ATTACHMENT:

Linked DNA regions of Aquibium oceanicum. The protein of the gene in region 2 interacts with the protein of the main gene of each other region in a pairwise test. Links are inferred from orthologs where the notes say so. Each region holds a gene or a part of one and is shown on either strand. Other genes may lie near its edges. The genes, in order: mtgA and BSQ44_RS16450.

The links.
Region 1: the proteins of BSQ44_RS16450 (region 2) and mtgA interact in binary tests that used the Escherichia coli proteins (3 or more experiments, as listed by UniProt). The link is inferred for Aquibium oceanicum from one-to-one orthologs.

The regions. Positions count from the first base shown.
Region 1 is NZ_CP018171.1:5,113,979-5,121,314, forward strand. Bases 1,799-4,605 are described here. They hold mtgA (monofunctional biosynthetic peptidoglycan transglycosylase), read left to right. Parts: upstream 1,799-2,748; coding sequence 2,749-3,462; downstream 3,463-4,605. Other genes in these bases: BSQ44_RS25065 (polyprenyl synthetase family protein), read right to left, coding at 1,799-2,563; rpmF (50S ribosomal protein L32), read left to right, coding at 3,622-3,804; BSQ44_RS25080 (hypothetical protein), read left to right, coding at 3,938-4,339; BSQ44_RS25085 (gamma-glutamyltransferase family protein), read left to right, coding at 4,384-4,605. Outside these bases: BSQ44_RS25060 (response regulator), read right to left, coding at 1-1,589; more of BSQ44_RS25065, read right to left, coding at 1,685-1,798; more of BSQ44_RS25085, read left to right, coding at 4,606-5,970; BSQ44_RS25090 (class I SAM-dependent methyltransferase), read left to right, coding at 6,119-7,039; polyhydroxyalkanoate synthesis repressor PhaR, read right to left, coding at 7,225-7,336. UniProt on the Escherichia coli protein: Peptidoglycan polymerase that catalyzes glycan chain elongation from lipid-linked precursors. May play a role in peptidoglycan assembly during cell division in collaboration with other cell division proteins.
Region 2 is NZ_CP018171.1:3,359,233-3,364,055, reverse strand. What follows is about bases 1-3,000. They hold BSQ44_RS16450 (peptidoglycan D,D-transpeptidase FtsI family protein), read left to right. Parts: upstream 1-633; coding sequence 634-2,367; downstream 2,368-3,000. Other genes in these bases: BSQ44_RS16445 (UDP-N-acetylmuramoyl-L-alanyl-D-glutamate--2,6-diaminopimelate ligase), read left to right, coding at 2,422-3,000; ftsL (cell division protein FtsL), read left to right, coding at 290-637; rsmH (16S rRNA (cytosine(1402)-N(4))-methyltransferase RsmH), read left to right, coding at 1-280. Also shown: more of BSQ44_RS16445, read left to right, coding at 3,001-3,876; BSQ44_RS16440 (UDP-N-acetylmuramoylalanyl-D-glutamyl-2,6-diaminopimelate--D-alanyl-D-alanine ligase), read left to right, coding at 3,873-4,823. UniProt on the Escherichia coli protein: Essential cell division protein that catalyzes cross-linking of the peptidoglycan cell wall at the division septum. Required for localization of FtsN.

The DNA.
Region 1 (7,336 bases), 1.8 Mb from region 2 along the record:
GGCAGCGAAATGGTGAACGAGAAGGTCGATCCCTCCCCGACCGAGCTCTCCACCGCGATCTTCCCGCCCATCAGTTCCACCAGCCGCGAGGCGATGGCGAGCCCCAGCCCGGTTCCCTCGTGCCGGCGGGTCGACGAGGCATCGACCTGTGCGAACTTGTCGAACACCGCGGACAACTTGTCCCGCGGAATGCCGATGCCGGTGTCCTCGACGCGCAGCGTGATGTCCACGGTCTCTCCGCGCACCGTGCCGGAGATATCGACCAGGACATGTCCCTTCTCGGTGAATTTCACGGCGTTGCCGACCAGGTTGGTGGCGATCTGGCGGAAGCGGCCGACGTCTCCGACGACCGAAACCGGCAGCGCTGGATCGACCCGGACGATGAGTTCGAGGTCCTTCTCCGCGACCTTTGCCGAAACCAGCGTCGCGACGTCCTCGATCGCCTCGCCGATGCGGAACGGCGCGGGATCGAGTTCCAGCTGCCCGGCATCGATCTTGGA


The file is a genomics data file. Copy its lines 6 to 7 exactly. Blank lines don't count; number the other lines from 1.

Region 2 is NZ_CP018171.1:3,359,233-3,364,055, reverse strand. What follows is about bases 1-3,000. They hold BSQ44_RS16450 (peptidoglycan D,D-transpeptidase FtsI family protein), read left to right. Parts: upstream 1-633; coding sequence 634-2,367; downstream 2,368-3,000. Other genes in these bases: BSQ44_RS16445 (UDP-N-acetylmuramoyl-L-alanyl-D-glutamate--2,6-diaminopimelate ligase), read left to right, coding at 2,422-3,000; ftsL (cell division protein FtsL), read left to right, coding at 290-637; rsmH (16S rRNA (cytosine(1402)-N(4))-methyltransferase RsmH), read left to right, coding at 1-280. Also shown: more of BSQ44_RS16445, read left to right, coding at 3,001-3,876; BSQ44_RS16440 (UDP-N-acetylmuramoylalanyl-D-glutamyl-2,6-diaminopimelate--D-alanyl-D-alanine ligase), read left to right, coding at 3,873-4,823. UniProt on the Escherichia coli protein: Essential cell division protein that catalyzes cross-linking of the peptidoglycan cell wall at the division septum. Required for localization of FtsN.

The DNA.